During a bachelor's degree in marketing, students take courses in market research, consumer behavior, and marketing strategy. Taking classes in related fields, like business, statistics, and management, also prepares graduates for marketing management careers. Many marketing programs incorporate internships to give students professional experience. Prospective marketing students can research programs that hold accreditation from a specialized agency, like the Accreditation Council for Business Schools and Programs, to identify top programs.
Marketing professionals build strong research and analytical skills through their education and work experience. Advancing to management positions also requires organizational and leadership skills. Some marketing managers earn an MBA or master's in marketing to build these skills. Marketing managers can also demonstrate their abilities through specialized training or professional certification. For example, the American Marketing Association offers marketing manager certification as part of its professional certified marketer credential.
Students considering a career in marketing can begin by earning a marketing certificate. While a bachelor's degree is the entry-level education requirement for marketing managers, a certificate program introduces students to important marketing concepts. During a certificate program, students complete courses in marketing, business, advertising, and public relations.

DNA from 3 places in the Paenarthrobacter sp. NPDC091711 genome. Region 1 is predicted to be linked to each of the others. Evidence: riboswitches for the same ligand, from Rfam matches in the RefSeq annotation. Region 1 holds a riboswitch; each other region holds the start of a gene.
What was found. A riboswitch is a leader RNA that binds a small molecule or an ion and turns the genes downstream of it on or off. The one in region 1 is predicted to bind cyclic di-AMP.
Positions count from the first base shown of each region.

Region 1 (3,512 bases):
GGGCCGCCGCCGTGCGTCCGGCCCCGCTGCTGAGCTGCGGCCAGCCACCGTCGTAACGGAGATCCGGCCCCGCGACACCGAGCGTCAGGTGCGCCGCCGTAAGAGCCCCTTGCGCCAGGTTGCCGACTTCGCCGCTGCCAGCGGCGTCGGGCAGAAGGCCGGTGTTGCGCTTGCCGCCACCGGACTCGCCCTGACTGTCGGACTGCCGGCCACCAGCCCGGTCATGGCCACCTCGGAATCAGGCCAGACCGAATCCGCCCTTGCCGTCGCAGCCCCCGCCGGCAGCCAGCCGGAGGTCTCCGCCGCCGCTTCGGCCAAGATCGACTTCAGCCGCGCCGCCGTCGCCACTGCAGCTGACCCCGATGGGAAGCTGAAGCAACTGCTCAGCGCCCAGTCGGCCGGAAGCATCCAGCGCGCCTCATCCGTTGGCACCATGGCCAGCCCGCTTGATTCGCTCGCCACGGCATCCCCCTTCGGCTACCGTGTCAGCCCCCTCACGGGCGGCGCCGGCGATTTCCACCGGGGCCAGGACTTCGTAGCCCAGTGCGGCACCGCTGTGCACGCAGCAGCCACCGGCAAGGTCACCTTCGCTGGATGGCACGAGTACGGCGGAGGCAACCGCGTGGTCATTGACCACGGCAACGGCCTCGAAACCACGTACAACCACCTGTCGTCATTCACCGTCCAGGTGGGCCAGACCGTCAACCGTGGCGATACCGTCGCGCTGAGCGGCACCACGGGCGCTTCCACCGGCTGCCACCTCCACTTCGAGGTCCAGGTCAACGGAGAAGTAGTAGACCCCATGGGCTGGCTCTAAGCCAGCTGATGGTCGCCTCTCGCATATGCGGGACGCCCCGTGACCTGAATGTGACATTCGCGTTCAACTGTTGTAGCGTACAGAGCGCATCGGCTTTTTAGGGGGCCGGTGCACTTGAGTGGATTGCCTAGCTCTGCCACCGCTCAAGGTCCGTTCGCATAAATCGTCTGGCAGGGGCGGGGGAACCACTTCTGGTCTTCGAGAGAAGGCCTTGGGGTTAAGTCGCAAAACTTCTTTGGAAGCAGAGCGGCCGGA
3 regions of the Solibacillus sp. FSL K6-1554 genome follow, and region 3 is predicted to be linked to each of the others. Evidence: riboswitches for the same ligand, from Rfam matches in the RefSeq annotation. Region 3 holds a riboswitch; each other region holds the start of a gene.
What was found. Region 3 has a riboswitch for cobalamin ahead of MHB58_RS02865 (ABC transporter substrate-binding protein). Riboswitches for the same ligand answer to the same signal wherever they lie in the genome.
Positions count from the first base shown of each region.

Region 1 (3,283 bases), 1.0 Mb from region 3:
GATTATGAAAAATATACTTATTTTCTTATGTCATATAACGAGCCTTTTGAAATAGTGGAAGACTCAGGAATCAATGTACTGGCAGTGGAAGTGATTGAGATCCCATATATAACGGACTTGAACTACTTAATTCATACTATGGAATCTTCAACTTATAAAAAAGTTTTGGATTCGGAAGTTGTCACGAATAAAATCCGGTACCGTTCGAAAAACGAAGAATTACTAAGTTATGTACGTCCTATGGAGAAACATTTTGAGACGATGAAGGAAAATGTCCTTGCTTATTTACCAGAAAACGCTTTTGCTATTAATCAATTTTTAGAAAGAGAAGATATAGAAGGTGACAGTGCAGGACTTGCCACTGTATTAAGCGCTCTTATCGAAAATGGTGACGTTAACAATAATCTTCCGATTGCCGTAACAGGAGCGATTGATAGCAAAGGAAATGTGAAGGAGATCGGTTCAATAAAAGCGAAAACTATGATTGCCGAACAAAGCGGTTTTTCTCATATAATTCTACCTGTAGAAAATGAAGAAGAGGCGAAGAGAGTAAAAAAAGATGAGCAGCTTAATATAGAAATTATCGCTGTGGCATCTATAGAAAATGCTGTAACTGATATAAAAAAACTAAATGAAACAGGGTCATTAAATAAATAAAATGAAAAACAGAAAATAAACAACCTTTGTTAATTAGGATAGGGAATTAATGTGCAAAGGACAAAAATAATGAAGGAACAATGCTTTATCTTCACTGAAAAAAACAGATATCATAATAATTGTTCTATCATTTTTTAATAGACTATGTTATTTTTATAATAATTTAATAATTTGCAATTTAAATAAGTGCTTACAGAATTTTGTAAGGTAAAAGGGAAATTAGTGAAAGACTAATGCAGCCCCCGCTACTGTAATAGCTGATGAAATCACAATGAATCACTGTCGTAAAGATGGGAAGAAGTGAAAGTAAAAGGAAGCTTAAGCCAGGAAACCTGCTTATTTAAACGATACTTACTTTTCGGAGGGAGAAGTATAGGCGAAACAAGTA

A certificate program in marketing generally takes one year to complete. Students who attend an accredited program can often transfer these credits toward an associate or bachelor's degree. Some students attend a certificate or associate degree program first to save money on a bachelor's degree. The lower per-credit cost of these programs can save students thousands in tuition costs.
Associate Degree Programs
Marketing managers generally need a bachelor's degree or higher. However, earning an associate degree offers an affordable way to earn college credits and prepare for a bachelor's program.
During an associate program in marketing, students take classes in marketing, business, and related fields. An associate degree also includes general education requirements in math, English, and communications. Most associate programs take two years for full-time students to complete. Students with an associate degree who apply to four-year colleges and universities can often earn their bachelor's degree in two years.
Bachelor's Degree Programs